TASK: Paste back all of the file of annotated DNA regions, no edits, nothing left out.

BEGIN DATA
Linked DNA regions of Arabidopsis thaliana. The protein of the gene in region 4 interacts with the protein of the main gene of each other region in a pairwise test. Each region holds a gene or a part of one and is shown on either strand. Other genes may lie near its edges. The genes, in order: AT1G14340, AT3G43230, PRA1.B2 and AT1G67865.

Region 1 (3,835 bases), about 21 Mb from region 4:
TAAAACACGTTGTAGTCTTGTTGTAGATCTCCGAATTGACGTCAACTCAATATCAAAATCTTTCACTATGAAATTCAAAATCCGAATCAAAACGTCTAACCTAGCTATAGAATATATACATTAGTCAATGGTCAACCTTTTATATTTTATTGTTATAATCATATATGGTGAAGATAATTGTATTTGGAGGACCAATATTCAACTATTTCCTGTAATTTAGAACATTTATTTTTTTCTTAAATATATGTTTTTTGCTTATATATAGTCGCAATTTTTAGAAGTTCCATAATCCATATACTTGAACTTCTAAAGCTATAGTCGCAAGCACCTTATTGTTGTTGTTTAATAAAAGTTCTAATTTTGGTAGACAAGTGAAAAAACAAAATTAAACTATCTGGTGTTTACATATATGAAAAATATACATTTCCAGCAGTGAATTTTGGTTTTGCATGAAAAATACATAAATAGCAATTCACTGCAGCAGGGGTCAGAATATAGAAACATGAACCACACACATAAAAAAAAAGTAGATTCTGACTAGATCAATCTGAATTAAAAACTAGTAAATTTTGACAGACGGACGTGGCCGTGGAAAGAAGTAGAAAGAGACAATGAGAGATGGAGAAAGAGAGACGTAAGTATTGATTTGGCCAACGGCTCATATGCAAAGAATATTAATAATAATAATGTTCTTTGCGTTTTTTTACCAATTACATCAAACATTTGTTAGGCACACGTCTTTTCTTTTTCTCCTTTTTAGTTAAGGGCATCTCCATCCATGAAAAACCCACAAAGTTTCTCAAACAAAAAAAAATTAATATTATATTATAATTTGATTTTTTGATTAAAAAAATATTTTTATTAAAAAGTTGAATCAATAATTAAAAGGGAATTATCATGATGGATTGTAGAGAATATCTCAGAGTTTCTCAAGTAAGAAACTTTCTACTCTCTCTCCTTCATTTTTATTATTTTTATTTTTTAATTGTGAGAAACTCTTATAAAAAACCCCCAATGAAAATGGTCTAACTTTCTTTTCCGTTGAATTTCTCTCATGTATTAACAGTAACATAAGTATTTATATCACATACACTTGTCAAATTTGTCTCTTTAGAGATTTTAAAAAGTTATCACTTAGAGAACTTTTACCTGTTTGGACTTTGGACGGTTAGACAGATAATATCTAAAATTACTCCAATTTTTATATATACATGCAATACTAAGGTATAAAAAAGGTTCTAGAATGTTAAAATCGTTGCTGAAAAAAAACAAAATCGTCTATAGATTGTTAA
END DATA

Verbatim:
Linked DNA regions of Arabidopsis thaliana. The protein of the gene in region 4 interacts with the protein of the main gene of each other region in a pairwise test. Each region holds a gene or a part of one and is shown on either strand. Other genes may lie near its edges. The genes, in order: AT1G14340, AT3G43230, PRA1.B2 and AT1G67865.

Region 1 (3,835 bases), about 21 Mb from region 4:
TAAAACACGTTGTAGTCTTGTTGTAGATCTCCGAATTGACGTCAACTCAATATCAAAATCTTTCACTATGAAATTCAAAATCCGAATCAAAACGTCTAACCTAGCTATAGAATATATACATTAGTCAATGGTCAACCTTTTATATTTTATTGTTATAATCATATATGGTGAAGATAATTGTATTTGGAGGACCAATATTCAACTATTTCCTGTAATTTAGAACATTTATTTTTTTCTTAAATATATGTTTTTTGCTTATATATAGTCGCAATTTTTAGAAGTTCCATAATCCATATACTTGAACTTCTAAAGCTATAGTCGCAAGCACCTTATTGTTGTTGTTTAATAAAAGTTCTAATTTTGGTAGACAAGTGAAAAAACAAAATTAAACTATCTGGTGTTTACATATATGAAAAATATACATTTCCAGCAGTGAATTTTGGTTTTGCATGAAAAATACATAAATAGCAATTCACTGCAGCAGGGGTCAGAATATAGAAACATGAACCACACACATAAAAAAAAAGTAGATTCTGACTAGATCAATCTGAATTAAAAACTAGTAAATTTTGACAGACGGACGTGGCCGTGGAAAGAAGTAGAAAGAGACAATGAGAGATGGAGAAAGAGAGACGTAAGTATTGATTTGGCCAACGGCTCATATGCAAAGAATATTAATAATAATAATGTTCTTTGCGTTTTTTTACCAATTACATCAAACATTTGTTAGGCACACGTCTTTTCTTTTTCTCCTTTTTAGTTAAGGGCATCTCCATCCATGAAAAACCCACAAAGTTTCTCAAACAAAAAAAAATTAATATTATATTATAATTTGATTTTTTGATTAAAAAAATATTTTTATTAAAAAGTTGAATCAATAATTAAAAGGGAATTATCATGATGGATTGTAGAGAATATCTCAGAGTTTCTCAAGTAAGAAACTTTCTACTCTCTCTCCTTCATTTTTATTATTTTTATTTTTTAATTGTGAGAAACTCTTATAAAAAACCCCCAATGAAAATGGTCTAACTTTCTTTTCCGTTGAATTTCTCTCATGTATTAACAGTAACATAAGTATTTATATCACATACACTTGTCAAATTTGTCTCTTTAGAGATTTTAAAAAGTTATCACTTAGAGAACTTTTACCTGTTTGGACTTTGGACGGTTAGACAGATAATATCTAAAATTACTCCAATTTTTATATATACATGCAATACTAAGGTATAAAAAAGGTTCTAGAATGTTAAAATCGTTGCTGAAAAAAAACAAAATCGTCTATAGATTGTTAA